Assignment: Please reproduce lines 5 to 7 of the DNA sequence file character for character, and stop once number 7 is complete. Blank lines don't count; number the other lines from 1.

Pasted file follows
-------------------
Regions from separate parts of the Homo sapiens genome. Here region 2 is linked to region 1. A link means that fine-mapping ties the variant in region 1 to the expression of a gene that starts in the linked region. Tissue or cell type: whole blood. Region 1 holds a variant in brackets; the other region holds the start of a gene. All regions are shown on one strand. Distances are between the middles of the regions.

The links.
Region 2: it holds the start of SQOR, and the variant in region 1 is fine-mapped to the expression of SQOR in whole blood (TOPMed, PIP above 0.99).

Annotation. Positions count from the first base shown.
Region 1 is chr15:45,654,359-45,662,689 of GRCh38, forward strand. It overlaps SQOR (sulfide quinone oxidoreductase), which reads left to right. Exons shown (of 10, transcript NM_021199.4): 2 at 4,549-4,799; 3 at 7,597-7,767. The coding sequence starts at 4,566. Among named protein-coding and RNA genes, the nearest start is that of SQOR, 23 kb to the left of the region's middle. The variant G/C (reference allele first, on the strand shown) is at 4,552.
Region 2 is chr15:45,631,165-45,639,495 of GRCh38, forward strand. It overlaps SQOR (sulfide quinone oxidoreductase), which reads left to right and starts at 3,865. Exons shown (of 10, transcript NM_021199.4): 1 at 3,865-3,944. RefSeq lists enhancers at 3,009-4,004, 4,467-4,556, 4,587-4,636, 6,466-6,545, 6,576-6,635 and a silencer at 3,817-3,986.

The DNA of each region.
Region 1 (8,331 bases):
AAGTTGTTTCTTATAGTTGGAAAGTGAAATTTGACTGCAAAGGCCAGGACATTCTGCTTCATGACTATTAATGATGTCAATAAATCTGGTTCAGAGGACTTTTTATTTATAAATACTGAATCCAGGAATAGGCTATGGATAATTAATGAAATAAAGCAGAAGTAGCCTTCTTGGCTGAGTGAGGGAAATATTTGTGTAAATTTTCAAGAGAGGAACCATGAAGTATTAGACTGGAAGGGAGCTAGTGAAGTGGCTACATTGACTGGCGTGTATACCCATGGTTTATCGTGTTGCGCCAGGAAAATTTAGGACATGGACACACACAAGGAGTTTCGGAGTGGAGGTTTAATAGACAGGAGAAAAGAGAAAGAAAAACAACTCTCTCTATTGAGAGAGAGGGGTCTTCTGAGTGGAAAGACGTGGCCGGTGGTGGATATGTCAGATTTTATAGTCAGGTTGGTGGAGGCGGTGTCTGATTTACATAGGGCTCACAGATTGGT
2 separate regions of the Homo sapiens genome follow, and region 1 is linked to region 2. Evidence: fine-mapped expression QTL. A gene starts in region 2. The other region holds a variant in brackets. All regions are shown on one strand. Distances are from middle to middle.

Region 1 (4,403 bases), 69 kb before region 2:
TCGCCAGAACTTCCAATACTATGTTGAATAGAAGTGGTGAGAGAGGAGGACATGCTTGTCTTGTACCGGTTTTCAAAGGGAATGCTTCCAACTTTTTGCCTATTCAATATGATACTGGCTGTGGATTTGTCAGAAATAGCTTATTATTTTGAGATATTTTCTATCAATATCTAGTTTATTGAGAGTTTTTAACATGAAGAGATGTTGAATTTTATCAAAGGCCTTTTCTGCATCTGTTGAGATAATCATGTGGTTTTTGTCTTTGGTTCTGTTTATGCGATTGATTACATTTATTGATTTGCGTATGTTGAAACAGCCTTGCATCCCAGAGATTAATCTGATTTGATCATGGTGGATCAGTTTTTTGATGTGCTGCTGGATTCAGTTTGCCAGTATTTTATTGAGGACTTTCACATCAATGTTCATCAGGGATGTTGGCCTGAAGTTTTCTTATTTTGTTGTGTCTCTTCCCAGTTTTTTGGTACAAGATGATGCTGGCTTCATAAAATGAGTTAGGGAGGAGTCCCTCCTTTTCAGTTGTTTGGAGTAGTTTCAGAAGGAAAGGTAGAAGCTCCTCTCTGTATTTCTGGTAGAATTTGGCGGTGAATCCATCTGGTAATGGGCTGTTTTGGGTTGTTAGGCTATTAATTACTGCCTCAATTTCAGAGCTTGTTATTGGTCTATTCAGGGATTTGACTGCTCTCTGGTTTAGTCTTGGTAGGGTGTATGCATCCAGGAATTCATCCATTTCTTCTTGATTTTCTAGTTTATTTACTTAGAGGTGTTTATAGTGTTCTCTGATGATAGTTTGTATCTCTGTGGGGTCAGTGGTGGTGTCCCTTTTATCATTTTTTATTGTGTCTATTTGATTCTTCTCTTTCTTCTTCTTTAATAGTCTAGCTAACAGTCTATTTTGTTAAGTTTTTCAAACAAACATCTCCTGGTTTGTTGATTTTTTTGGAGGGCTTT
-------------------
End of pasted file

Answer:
Region 1 is chr15:45,654,359-45,662,689 of GRCh38, forward strand. It overlaps SQOR (sulfide quinone oxidoreductase), which reads left to right. Exons shown (of 10, transcript NM_021199.4): 2 at 4,549-4,799; 3 at 7,597-7,767. The coding sequence starts at 4,566. Among named protein-coding and RNA genes, the nearest start is that of SQOR, 23 kb to the left of the region's middle. The variant G/C (reference allele first, on the strand shown) is at 4,552.
Region 2 is chr15:45,631,165-45,639,495 of GRCh38, forward strand. It overlaps SQOR (sulfide quinone oxidoreductase), which reads left to right and starts at 3,865. Exons shown (of 10, transcript NM_021199.4): 1 at 3,865-3,944. RefSeq lists enhancers at 3,009-4,004, 4,467-4,556, 4,587-4,636, 6,466-6,545, 6,576-6,635 and a silencer at 3,817-3,986.

The DNA of each region.